KABUL, Afghanistan (AP) -- Afghanistan's Taliban authorities will allow between 100 and 150 Americans to fly out from Kabul in the coming hours, Qatari officials said on Thursday, marking the airport's first such flight since U.S. forces withdrew from the country.
The large group of foreigners, including Americans and other Westerners, would depart Thursday on a Qatar Airways flight that had earlier ferried humanitarian aid to the country, officials said.
From the tarmac at Kabul international airport, Mutlaq bin Majed al-Qahtani, a Qatari special envoy, said the flight would leave with Americans and Westerners.
"Call it what you want, a charter or a commercial flight, everyone has tickets and boarding passes," he said, adding that another commercial flight would take off on Friday. "Hopefully, life is becoming normal in Afghanistan."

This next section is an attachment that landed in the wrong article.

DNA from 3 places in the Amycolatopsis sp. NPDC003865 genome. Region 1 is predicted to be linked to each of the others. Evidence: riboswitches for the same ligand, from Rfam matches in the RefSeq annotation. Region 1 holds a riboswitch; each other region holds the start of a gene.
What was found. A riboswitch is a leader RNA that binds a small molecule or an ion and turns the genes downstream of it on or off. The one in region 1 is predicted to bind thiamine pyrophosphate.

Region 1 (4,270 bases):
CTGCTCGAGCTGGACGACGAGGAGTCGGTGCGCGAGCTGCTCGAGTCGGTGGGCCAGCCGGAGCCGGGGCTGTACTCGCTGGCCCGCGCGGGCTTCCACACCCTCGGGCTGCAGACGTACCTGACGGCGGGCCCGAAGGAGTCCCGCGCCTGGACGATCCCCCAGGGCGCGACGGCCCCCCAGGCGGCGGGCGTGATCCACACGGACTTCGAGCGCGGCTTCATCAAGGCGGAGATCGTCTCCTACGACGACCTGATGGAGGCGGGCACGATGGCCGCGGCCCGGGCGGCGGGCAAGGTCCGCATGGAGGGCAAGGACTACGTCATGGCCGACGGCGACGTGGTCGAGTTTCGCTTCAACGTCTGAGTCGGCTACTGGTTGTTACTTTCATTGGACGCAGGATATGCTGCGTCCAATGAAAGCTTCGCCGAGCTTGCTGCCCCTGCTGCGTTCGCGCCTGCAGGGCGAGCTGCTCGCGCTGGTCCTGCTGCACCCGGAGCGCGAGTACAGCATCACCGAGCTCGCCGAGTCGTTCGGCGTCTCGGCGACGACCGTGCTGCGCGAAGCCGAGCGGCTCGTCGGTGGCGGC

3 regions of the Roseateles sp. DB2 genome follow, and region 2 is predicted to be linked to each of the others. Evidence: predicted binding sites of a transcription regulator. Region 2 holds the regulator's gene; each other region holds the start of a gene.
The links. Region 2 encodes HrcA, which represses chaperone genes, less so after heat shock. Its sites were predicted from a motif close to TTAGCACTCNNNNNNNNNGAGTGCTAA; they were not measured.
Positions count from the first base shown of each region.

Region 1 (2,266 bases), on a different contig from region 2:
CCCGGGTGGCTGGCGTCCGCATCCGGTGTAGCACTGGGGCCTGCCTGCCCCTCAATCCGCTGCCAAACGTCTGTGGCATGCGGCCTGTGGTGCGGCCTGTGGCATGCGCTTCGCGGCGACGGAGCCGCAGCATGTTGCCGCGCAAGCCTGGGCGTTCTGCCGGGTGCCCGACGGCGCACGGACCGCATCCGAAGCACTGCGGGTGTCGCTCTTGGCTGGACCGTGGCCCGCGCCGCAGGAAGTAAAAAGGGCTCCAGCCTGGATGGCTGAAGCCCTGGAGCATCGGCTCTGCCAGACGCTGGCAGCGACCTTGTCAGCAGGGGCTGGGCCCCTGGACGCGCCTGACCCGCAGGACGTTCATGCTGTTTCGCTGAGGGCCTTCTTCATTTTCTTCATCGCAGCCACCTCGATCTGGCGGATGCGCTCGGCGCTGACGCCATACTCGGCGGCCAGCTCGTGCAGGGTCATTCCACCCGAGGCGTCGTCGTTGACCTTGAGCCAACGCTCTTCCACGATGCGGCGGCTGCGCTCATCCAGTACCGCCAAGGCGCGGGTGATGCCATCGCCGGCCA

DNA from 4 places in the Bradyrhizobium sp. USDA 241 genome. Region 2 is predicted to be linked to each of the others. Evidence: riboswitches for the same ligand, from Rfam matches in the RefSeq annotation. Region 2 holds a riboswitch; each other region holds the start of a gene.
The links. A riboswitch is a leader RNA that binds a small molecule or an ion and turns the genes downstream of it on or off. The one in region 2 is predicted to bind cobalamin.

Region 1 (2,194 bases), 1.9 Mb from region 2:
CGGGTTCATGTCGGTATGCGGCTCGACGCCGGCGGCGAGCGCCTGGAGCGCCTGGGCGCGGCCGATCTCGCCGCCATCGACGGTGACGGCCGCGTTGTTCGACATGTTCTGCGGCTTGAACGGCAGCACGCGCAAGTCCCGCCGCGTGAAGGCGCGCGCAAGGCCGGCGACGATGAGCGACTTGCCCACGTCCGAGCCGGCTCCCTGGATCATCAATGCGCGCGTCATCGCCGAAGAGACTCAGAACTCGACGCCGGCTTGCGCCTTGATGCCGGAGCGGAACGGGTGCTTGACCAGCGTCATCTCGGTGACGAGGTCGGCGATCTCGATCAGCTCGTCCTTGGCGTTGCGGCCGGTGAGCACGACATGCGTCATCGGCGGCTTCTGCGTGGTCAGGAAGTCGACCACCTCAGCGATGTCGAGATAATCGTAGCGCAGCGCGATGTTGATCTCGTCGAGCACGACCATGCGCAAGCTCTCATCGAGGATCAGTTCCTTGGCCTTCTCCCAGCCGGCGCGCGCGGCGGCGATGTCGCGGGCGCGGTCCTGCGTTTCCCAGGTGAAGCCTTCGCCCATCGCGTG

The Qatari officials, who spoke on condition of anonymity ahead of the formal announcement, provided the number of Americans.
The departure of a large group of Americans for the first time since the U.S. finished its frantic airlift at the end of August would also signal that U.S. officials have come to an arrangement with the new Taliban rulers.
In recent days, there had been a stand-off between the Taliban and organizers of several charter planes who had hoped to evacuate Americans and at-risk Afghans from an airport in northern Afghanistan. The Taliban have said they would let passengers with valid travel documents leave, but that many of those at the northern airport did not have such papers.